So last Saturday, some friends and colleagues of mine and I met in Portland Oregon to look for some good beer. There were three of us: one from academia (we’ll call him “Joel”), and two from the craft brewing industry (myself, and “Sarah” for the purposes of this article). Sarah was on a Voyage of Discovery to find out what kinds of sour beers are being made and which ones are popular, but we also wanted to discuss the current state of sensory science in our own organizations as well as across the brewing industry. A Summit of Sensory Scientists, I guess you could say.
Now, sour beers are really not my preferred style of beer so my goal was just to find some beers and food that I enjoyed. I would have no problem trying the sour beers, but I certainly wasn’t going to be ordering any for myself. I also didn’t go into this trip with the idea that I’d analyze, or even remember, each beer I tried, but I did want to form some general opinions on the bars that we visited, and some of the food and beverages that they served. Below is a general overview of the places we visited, and what we thought about the products they offered.
The first place we visited was the Cascade Brewing’s Barrelhouse. I ordered a Test Flight IPA for myself and found it to be quite nice: a clean and drinkable IPA with a nice and floral hop aroma. We also ordered a series of beers from their sour beer lineup: the Kriek was a tooth-enamel destroying sour beer with a fairly subtle cherry flavor – it was alright; Nightfall is their blackberry sour which was decent; and whichever of their cranberry offerings we had was not that exciting. Our group’s favorite of the sours was probably the Sang Rouge, a moderately dark beer with a milder and mellow sourness and a pretty rich and complex flavor profile. I believe it was this beer that Sarah bought in 3 large bottles.
Other Highlights: the pulled pork sandwich, and noticing that their 750ml bottles of beer have stated alcohol contents on the labels which go to 3 decimal places. Service was on the slow side as it was difficult to get the attention of the Shel Silverstein look-alike behind the bar at times, despite not being very busy. Overall grade (beer, food, ambiance): B+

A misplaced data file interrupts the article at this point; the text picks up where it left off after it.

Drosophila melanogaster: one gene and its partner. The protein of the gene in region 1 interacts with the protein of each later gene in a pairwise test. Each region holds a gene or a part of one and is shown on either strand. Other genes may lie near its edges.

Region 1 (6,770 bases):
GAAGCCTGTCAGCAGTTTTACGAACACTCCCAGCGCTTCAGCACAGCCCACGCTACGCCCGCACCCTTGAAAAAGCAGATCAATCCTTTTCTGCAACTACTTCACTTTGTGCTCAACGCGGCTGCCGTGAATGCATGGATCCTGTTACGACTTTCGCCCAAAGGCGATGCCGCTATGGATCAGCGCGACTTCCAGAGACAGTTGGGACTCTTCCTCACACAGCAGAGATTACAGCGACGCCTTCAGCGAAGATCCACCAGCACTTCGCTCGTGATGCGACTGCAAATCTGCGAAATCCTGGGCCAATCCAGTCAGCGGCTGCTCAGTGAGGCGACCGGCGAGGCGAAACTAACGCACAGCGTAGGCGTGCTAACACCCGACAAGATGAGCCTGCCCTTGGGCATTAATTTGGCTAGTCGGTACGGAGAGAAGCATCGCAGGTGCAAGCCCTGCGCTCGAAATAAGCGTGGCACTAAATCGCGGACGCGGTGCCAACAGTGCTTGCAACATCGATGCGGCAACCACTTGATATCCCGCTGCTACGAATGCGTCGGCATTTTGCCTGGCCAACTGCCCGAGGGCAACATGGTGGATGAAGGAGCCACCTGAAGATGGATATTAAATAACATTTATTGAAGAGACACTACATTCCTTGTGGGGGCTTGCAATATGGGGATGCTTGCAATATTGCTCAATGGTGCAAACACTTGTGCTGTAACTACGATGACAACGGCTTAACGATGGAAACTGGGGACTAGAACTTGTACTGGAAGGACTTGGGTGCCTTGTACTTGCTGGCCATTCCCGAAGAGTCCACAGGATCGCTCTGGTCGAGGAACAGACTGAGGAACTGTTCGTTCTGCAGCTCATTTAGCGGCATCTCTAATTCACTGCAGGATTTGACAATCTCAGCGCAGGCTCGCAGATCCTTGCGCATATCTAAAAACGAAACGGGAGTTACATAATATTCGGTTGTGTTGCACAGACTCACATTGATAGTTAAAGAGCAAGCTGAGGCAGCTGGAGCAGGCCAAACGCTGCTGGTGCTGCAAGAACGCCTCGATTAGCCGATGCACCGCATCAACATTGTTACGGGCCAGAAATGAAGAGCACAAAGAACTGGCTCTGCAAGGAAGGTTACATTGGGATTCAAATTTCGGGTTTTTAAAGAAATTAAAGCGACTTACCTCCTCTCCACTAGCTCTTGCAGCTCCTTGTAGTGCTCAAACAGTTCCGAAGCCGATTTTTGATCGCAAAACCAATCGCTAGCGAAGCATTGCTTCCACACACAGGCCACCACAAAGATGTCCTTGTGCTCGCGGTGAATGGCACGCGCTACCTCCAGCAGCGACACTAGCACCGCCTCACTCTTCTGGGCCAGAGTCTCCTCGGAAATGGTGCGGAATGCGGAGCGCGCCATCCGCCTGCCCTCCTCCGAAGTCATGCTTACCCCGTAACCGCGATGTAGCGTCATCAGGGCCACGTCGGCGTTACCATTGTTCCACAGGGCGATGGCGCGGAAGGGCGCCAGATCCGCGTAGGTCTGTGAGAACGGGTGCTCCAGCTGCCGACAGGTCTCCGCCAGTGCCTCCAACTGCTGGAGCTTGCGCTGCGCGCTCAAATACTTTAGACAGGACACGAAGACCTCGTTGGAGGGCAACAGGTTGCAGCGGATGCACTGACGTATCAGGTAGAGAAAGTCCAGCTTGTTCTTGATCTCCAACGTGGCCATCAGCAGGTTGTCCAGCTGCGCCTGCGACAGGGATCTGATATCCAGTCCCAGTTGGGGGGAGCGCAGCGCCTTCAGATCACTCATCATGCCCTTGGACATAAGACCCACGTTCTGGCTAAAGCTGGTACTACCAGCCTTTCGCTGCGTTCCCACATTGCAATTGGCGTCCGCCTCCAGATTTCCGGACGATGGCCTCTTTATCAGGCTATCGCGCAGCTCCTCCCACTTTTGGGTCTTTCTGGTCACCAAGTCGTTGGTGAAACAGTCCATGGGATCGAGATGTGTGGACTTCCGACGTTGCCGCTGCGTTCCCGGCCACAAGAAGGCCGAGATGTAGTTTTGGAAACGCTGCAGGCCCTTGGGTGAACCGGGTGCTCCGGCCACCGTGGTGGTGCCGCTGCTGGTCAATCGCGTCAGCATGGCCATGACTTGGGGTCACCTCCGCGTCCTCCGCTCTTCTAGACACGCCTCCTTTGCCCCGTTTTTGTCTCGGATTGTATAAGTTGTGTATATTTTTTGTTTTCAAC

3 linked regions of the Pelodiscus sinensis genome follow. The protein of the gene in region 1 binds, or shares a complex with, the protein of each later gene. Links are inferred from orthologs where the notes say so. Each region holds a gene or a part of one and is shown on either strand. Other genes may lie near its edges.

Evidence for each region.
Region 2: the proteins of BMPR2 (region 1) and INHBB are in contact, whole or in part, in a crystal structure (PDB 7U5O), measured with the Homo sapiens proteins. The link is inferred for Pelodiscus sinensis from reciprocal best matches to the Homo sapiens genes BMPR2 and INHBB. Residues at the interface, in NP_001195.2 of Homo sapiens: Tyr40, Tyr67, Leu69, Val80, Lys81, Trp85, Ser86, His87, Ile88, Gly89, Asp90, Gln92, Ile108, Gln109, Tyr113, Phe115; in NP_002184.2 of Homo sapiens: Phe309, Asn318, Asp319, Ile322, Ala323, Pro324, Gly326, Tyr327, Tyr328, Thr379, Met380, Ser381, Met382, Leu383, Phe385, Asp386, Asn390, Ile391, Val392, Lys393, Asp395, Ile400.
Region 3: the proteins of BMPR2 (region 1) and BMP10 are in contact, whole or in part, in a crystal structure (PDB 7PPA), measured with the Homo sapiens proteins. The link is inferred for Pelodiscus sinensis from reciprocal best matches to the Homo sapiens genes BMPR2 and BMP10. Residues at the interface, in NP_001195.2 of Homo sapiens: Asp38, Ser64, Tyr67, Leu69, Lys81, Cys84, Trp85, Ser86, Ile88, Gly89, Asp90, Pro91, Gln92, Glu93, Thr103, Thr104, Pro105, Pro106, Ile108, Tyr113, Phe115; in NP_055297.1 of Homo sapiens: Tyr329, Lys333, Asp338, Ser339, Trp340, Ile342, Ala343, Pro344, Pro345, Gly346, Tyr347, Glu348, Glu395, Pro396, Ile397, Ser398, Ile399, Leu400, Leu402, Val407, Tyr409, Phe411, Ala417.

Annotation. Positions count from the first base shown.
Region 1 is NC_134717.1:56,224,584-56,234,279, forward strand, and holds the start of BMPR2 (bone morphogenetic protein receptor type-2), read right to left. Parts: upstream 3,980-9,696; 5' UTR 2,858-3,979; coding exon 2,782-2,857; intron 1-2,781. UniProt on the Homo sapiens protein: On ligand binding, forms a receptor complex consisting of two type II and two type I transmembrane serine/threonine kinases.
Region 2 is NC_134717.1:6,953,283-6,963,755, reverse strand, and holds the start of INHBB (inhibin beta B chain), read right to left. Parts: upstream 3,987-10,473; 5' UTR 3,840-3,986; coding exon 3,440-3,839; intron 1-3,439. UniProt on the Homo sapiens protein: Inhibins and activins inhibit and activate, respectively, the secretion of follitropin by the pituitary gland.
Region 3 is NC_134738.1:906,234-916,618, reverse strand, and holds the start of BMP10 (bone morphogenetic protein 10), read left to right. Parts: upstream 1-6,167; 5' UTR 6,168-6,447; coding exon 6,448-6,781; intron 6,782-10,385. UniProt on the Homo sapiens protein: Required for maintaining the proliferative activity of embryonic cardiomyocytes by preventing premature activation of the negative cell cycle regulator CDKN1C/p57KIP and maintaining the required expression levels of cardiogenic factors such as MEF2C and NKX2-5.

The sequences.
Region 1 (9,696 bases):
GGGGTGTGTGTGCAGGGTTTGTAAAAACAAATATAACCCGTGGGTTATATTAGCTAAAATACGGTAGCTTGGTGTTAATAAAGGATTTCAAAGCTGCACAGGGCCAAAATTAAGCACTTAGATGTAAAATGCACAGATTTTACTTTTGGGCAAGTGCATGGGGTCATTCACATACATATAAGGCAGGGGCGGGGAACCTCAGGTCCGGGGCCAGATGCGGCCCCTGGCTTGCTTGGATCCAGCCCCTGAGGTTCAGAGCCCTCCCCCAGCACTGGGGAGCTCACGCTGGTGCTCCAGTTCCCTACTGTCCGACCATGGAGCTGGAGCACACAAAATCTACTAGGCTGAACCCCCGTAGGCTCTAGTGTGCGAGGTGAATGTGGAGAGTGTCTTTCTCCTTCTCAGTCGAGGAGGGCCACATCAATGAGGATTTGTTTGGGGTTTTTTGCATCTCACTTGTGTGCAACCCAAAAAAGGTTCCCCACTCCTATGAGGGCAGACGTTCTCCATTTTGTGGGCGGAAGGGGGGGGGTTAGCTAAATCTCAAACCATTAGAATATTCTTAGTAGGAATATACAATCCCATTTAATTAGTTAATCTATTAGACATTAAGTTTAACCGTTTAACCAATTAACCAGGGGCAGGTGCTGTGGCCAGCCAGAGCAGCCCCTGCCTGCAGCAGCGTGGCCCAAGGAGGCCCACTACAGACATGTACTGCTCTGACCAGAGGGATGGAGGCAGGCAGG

Next up, we headed over the Hopworks Urban Brewery. We happened to show up during Happy Hour, so we ordered a bit of food on the cheap: some awesome warm and doughy pretzels (with not enough delicious cheese sauce) and some bruschetta which was a bit uninspiring. For beer, we ordered a sampler platter, which serves 3-4oz glasses of each of their 10 main beers. Pilsner: sulfury and corny, but still clean and drinkable – pretty decent. Pale ale: my favorite here, balanced with some citrus hop aroma, maybe slightly catty. ESB: not terrible, but nothing to write home about. IPA: big brother to the pale ale it seems, more catty, more Simcoe-like citrus hop aroma. 7-grain stout: too much coffee flavor for me personally, but not bad. Organic ale: similar to the ESB but a bit on the grainy side, uninspired. Porter: a smooth and quaffable chocolatey/roasted offering. Helles: more sulfur, very basic, not bad I guess. The alt and Abominable Ale I do not remember. Sorry.
Highlights: Cheap Happy Hour prices. Overall grade: A-
Our last stop on the east side of the river was Upright Brewing. Just a bare-bones tasting room here, right in the middle of their basement brewery. We had a tasting rack of 5 of their offerings. Four: this wheat beer seemed too clear for the style, and had a harsh character to the bitterness – not awful but not great. Five and Six: the Farmhouse ale and the dark rye were actually fairly similar in that they both were quite tutti-fruitti (Juicy Fruit bubble gum, estery, ethyl butyrate) and had some medicinal phenol characters. Seven and “other”: I think these were a Saison and an Engleberg Pilsner, both of which did not stand out to us as being particularly good.